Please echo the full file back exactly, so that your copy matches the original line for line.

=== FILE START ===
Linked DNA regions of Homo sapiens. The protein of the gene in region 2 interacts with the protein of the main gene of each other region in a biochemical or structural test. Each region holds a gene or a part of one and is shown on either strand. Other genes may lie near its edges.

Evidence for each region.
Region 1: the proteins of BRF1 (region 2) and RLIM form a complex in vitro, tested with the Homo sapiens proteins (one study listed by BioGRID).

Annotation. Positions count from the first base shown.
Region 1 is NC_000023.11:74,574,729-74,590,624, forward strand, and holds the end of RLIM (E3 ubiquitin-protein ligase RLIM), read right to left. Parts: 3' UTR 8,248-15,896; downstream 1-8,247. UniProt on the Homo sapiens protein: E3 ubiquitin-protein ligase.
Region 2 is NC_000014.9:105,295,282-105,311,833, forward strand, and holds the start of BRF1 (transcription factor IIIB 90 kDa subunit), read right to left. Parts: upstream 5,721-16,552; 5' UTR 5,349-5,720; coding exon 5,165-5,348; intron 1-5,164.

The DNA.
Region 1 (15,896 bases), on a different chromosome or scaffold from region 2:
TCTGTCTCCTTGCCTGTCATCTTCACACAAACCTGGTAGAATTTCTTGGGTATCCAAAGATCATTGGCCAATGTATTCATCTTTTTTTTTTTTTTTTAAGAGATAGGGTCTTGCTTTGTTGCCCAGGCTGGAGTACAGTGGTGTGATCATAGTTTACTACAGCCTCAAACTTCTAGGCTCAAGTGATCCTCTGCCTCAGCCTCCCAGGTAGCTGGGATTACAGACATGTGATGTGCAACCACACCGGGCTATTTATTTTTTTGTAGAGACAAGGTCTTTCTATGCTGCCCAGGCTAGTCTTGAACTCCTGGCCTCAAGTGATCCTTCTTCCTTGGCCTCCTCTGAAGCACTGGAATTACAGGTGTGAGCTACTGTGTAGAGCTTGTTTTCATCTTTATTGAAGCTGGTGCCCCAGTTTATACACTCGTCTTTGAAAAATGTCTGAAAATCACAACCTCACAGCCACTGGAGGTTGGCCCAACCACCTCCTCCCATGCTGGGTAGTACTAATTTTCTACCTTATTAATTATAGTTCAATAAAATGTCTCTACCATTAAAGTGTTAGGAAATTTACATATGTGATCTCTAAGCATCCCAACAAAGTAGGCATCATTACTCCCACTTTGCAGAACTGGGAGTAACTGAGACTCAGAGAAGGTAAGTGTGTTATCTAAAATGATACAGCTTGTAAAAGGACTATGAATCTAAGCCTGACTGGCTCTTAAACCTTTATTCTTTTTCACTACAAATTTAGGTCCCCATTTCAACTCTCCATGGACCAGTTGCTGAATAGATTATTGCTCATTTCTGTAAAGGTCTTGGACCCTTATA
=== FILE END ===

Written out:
Linked DNA regions of Homo sapiens. The protein of the gene in region 2 interacts with the protein of the main gene of each other region in a biochemical or structural test. Each region holds a gene or a part of one and is shown on either strand. Other genes may lie near its edges.

Evidence for each region.
Region 1: the proteins of BRF1 (region 2) and RLIM form a complex in vitro, tested with the Homo sapiens proteins (one study listed by BioGRID).

Annotation. Positions count from the first base shown.
Region 1 is NC_000023.11:74,574,729-74,590,624, forward strand, and holds the end of RLIM (E3 ubiquitin-protein ligase RLIM), read right to left. Parts: 3' UTR 8,248-15,896; downstream 1-8,247. UniProt on the Homo sapiens protein: E3 ubiquitin-protein ligase.
Region 2 is NC_000014.9:105,295,282-105,311,833, forward strand, and holds the start of BRF1 (transcription factor IIIB 90 kDa subunit), read right to left. Parts: upstream 5,721-16,552; 5' UTR 5,349-5,720; coding exon 5,165-5,348; intron 1-5,164.

The DNA.
Region 1 (15,896 bases), on a different chromosome or scaffold from region 2:
TCTGTCTCCTTGCCTGTCATCTTCACACAAACCTGGTAGAATTTCTTGGGTATCCAAAGATCATTGGCCAATGTATTCATCTTTTTTTTTTTTTTTTAAGAGATAGGGTCTTGCTTTGTTGCCCAGGCTGGAGTACAGTGGTGTGATCATAGTTTACTACAGCCTCAAACTTCTAGGCTCAAGTGATCCTCTGCCTCAGCCTCCCAGGTAGCTGGGATTACAGACATGTGATGTGCAACCACACCGGGCTATTTATTTTTTTGTAGAGACAAGGTCTTTCTATGCTGCCCAGGCTAGTCTTGAACTCCTGGCCTCAAGTGATCCTTCTTCCTTGGCCTCCTCTGAAGCACTGGAATTACAGGTGTGAGCTACTGTGTAGAGCTTGTTTTCATCTTTATTGAAGCTGGTGCCCCAGTTTATACACTCGTCTTTGAAAAATGTCTGAAAATCACAACCTCACAGCCACTGGAGGTTGGCCCAACCACCTCCTCCCATGCTGGGTAGTACTAATTTTCTACCTTATTAATTATAGTTCAATAAAATGTCTCTACCATTAAAGTGTTAGGAAATTTACATATGTGATCTCTAAGCATCCCAACAAAGTAGGCATCATTACTCCCACTTTGCAGAACTGGGAGTAACTGAGACTCAGAGAAGGTAAGTGTGTTATCTAAAATGATACAGCTTGTAAAAGGACTATGAATCTAAGCCTGACTGGCTCTTAAACCTTTATTCTTTTTCACTACAAATTTAGGTCCCCATTTCAACTCTCCATGGACCAGTTGCTGAATAGATTATTGCTCATTTCTGTAAAGGTCTTGGACCCTTATA